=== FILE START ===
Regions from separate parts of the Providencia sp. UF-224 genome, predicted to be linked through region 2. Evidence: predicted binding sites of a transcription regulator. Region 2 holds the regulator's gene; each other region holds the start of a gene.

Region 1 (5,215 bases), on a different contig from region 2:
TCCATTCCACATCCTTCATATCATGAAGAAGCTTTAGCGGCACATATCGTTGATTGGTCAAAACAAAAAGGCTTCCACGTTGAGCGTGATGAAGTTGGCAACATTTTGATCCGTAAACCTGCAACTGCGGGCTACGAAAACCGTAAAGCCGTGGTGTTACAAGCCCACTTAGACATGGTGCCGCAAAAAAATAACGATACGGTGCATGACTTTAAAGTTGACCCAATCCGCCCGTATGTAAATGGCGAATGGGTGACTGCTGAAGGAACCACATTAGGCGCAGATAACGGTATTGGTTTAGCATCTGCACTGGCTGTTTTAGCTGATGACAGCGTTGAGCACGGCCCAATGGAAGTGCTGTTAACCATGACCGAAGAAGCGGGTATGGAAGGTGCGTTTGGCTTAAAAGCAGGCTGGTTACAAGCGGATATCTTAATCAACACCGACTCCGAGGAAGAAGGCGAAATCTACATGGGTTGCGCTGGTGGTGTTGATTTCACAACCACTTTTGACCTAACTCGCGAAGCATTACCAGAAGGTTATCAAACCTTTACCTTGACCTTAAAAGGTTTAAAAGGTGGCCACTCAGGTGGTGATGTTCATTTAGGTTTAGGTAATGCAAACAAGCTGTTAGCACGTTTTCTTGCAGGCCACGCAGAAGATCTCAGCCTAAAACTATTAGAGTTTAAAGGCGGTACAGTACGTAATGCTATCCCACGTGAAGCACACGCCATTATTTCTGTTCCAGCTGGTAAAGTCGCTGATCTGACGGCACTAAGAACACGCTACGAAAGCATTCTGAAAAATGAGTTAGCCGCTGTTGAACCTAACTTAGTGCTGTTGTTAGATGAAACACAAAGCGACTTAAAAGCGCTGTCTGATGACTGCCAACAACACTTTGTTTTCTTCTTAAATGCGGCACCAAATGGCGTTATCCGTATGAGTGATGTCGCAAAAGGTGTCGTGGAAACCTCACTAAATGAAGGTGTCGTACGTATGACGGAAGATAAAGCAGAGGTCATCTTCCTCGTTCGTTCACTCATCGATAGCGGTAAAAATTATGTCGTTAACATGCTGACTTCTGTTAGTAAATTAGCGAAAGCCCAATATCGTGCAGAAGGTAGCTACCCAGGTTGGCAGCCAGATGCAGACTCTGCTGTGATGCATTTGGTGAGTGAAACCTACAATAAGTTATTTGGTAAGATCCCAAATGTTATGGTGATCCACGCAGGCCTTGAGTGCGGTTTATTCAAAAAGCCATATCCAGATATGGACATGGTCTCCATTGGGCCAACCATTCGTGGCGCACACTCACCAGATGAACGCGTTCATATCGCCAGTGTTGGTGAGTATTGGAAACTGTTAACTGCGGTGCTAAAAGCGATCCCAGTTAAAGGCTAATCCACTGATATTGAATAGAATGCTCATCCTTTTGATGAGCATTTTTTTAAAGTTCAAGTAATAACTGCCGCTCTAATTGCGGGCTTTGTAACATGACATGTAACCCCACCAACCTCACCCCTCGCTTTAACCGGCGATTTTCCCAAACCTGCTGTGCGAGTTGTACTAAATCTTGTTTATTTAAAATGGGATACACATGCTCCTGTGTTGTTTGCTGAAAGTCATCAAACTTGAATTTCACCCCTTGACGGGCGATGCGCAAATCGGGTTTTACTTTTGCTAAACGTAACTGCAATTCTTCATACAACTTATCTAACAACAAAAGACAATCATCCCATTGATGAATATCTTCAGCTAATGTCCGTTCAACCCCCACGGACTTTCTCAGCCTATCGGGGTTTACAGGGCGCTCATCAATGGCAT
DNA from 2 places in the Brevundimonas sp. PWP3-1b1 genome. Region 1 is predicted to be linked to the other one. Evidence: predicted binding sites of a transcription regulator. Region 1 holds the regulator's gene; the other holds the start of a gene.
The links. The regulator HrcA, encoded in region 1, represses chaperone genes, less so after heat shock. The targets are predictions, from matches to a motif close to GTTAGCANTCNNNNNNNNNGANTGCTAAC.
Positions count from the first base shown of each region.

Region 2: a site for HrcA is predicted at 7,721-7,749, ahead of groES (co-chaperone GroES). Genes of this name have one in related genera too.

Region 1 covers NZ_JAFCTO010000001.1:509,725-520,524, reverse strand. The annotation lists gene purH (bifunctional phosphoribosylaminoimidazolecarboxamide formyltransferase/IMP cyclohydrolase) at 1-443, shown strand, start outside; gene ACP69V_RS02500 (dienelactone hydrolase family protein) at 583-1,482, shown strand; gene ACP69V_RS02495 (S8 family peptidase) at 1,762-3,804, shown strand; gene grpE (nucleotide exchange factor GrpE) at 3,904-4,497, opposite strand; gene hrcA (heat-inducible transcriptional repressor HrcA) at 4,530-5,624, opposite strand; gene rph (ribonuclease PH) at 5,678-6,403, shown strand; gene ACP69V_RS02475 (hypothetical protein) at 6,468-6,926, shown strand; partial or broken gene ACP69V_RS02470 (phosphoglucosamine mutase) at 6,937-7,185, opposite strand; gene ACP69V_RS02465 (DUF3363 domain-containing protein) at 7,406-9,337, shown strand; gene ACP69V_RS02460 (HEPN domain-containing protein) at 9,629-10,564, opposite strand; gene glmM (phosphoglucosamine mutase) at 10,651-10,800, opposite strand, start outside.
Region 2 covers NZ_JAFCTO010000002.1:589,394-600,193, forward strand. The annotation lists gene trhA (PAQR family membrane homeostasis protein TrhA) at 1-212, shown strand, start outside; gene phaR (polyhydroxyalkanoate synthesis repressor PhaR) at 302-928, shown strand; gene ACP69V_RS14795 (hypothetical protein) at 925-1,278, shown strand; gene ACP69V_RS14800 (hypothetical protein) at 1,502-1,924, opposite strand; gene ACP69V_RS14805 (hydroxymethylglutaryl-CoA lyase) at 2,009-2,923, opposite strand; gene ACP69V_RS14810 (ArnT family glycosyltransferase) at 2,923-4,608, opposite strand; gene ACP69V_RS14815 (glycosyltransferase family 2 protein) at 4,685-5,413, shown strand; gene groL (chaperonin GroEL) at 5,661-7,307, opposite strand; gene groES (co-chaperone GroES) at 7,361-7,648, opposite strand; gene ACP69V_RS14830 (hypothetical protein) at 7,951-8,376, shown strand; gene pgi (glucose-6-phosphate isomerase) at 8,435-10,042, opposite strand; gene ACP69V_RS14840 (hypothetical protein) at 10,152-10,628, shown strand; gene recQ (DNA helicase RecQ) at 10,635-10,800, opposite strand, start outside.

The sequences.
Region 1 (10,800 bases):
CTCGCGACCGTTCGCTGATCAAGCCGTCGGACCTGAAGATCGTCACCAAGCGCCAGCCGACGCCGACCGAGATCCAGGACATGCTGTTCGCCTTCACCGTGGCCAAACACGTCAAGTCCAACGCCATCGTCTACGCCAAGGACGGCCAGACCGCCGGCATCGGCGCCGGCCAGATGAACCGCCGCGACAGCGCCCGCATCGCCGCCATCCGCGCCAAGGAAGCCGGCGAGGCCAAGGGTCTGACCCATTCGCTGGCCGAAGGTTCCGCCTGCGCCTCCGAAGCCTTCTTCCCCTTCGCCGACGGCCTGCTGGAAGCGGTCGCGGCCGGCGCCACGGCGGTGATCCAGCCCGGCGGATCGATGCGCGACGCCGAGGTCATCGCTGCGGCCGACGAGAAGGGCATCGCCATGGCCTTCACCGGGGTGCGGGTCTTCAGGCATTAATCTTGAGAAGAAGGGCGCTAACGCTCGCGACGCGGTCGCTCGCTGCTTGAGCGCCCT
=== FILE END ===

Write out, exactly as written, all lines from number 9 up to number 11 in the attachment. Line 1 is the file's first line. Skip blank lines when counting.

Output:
Region 2 covers NZ_JAFCTO010000002.1:589,394-600,193, forward strand. The annotation lists gene trhA (PAQR family membrane homeostasis protein TrhA) at 1-212, shown strand, start outside; gene phaR (polyhydroxyalkanoate synthesis repressor PhaR) at 302-928, shown strand; gene ACP69V_RS14795 (hypothetical protein) at 925-1,278, shown strand; gene ACP69V_RS14800 (hypothetical protein) at 1,502-1,924, opposite strand; gene ACP69V_RS14805 (hydroxymethylglutaryl-CoA lyase) at 2,009-2,923, opposite strand; gene ACP69V_RS14810 (ArnT family glycosyltransferase) at 2,923-4,608, opposite strand; gene ACP69V_RS14815 (glycosyltransferase family 2 protein) at 4,685-5,413, shown strand; gene groL (chaperonin GroEL) at 5,661-7,307, opposite strand; gene groES (co-chaperone GroES) at 7,361-7,648, opposite strand; gene ACP69V_RS14830 (hypothetical protein) at 7,951-8,376, shown strand; gene pgi (glucose-6-phosphate isomerase) at 8,435-10,042, opposite strand; gene ACP69V_RS14840 (hypothetical protein) at 10,152-10,628, shown strand; gene recQ (DNA helicase RecQ) at 10,635-10,800, opposite strand, start outside.

The sequences.
Region 1 (10,800 bases):